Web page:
New York University’s Center for Ancient Studies will host “Finding a Place in an International World: How Ancient Peoples Viewed Themselves and Their Neighbors” on Tues., April 17 and Wed. April 18 at NYU’s Jurow Lecture Hall, Silver Center for Arts and Science, Room 101A, Washington Square East.

The event, the annual Rose-Marie Lewent Conference on Ancient Studies, is free and open to the public, which may call 212.998.8100 or for more information.

Subway Lines: 6 (Astor Place); A, B, C, D, E, F, V (West 4th Street); R (8th Street)

The keynote address-“Do Ancient Near Eastern Studies Have a Place in America’s Colleges and Universities?”-will be delivered by Harvard University Professor Peter Machinist. Other sessions include the following: “When and How Did Greeks Meet Up with the Near East?”; “The Enemy Within: Defining the Foreign Other in Egypt”; and “Israel’s Ancient Enemies: The Ephemeral and the Eternal.” The symposium inaugurates the Ancient Near Eastern and Egyptian Studies Program at NYU.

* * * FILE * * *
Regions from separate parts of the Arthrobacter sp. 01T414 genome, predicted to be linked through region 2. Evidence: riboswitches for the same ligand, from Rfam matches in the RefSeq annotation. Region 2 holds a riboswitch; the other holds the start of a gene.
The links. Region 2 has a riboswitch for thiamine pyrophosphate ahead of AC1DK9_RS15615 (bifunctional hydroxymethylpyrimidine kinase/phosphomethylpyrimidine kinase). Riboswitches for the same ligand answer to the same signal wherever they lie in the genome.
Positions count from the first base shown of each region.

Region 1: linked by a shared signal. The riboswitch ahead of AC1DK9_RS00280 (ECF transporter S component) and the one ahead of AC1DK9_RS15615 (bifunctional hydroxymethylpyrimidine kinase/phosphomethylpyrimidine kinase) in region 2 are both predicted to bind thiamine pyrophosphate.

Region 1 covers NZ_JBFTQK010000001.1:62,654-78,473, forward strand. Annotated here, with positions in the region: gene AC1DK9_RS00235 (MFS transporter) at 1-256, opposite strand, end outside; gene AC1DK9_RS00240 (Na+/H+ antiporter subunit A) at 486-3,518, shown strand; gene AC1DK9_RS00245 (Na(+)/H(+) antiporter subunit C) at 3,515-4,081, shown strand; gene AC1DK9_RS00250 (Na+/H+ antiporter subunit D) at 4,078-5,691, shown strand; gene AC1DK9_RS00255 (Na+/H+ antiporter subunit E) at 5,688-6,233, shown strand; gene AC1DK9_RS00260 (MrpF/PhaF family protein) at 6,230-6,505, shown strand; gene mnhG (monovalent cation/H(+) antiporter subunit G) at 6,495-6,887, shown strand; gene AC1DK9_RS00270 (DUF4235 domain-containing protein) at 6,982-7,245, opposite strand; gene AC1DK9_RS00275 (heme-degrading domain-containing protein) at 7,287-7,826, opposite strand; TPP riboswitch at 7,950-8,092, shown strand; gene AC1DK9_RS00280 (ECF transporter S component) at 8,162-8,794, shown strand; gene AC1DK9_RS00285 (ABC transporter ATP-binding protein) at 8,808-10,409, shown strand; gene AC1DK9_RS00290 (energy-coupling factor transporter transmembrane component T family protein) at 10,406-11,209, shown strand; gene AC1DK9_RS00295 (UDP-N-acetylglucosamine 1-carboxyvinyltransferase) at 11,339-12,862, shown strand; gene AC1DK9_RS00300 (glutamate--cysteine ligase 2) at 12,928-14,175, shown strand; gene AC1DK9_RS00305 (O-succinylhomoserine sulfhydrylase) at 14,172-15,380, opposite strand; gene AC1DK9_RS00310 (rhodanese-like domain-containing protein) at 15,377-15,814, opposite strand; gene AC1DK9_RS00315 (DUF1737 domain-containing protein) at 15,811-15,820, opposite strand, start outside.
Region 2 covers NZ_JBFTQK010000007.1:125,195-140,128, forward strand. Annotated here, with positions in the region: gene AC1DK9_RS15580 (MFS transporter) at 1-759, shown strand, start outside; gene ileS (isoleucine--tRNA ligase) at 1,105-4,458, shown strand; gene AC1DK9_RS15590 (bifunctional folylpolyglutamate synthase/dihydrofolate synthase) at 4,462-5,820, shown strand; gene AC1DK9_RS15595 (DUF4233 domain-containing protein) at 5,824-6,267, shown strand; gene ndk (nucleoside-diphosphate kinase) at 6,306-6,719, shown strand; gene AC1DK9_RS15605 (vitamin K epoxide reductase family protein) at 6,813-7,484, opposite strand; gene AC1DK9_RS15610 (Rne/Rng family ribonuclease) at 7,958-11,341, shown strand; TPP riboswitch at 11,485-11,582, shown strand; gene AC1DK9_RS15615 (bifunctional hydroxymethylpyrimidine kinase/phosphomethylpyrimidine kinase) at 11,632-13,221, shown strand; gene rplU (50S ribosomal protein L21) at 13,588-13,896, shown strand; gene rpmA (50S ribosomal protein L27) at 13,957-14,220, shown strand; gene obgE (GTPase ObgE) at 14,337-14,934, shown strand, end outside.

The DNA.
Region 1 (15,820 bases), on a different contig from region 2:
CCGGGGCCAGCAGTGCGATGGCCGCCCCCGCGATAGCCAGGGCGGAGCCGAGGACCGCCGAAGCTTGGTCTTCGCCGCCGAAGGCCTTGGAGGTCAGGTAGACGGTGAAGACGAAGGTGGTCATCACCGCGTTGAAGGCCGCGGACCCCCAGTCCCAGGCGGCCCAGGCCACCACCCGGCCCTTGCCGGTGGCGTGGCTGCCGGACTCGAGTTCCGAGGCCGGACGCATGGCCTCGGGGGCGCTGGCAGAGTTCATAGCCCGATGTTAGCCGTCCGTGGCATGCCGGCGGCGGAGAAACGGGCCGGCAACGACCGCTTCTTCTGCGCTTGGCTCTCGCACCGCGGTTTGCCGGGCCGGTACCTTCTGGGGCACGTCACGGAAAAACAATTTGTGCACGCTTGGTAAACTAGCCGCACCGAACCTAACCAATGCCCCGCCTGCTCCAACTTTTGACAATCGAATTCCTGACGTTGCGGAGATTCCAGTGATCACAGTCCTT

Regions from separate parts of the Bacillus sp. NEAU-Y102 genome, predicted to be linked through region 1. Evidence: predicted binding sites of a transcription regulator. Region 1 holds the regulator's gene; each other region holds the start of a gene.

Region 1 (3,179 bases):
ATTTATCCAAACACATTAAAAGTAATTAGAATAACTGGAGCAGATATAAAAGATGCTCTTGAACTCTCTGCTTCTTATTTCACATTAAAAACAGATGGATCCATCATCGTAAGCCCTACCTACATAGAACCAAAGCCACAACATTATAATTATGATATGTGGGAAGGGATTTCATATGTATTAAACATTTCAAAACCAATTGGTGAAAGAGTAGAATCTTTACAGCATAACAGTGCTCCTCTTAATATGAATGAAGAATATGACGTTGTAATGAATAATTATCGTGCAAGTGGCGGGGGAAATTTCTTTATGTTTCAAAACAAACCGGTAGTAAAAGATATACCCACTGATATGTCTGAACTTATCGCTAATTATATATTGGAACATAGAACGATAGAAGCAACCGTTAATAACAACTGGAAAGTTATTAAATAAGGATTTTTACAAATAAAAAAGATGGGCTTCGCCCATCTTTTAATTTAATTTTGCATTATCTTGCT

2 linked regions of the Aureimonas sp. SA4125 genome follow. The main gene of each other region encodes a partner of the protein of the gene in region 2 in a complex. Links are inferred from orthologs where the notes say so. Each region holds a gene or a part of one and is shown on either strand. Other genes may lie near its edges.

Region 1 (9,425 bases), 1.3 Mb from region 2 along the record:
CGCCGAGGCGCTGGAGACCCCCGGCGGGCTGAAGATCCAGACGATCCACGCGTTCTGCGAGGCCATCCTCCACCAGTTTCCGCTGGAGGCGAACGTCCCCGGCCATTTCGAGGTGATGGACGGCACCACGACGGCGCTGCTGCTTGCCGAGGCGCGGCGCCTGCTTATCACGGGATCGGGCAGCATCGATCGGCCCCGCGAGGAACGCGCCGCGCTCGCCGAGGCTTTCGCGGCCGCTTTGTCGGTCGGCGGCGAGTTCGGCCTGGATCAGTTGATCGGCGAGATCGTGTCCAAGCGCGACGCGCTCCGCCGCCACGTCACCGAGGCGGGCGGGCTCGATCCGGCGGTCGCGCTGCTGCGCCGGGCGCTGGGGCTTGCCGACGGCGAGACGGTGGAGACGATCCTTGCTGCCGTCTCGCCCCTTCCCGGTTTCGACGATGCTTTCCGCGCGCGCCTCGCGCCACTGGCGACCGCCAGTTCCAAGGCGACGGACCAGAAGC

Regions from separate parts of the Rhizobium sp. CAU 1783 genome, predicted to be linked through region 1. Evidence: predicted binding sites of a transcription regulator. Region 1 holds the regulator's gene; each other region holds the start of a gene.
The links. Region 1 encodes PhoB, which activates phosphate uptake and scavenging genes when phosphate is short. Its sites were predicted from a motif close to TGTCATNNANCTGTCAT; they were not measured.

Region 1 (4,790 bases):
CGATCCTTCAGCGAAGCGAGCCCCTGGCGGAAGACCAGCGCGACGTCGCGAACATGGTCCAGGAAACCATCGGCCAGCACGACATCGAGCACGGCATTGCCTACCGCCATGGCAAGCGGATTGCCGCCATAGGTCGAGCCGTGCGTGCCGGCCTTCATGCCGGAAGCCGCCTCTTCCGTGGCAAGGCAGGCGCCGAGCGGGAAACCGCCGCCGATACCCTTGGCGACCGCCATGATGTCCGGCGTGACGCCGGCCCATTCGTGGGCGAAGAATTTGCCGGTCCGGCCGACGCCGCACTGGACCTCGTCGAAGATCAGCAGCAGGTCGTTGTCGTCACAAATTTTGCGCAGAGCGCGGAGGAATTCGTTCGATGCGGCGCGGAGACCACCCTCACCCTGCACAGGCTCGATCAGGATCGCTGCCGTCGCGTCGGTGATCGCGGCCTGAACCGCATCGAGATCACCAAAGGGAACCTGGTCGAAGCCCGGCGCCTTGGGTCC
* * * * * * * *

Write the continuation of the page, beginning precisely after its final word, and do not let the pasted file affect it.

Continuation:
For a complete schedule of events, go to

NYU’s Center for Ancient Studies was created in 1996 to promote interdisciplinary and cross-cultural study of the past. Directed by College of Arts and Science Dean Matthew S. Santirocco, and supported largely through endowment, the Center funds travel grants for undergraduate and graduate students, annual research conferences and lectures, and summer outreach seminars for faculty from throughout the United States. Scholarly organizations that are based at the Center include the professional journal Classical World; the American section of the Institute for Etruscan and Italic Studies and its journal, Etruscan News; and the Aquila Theatre Company.

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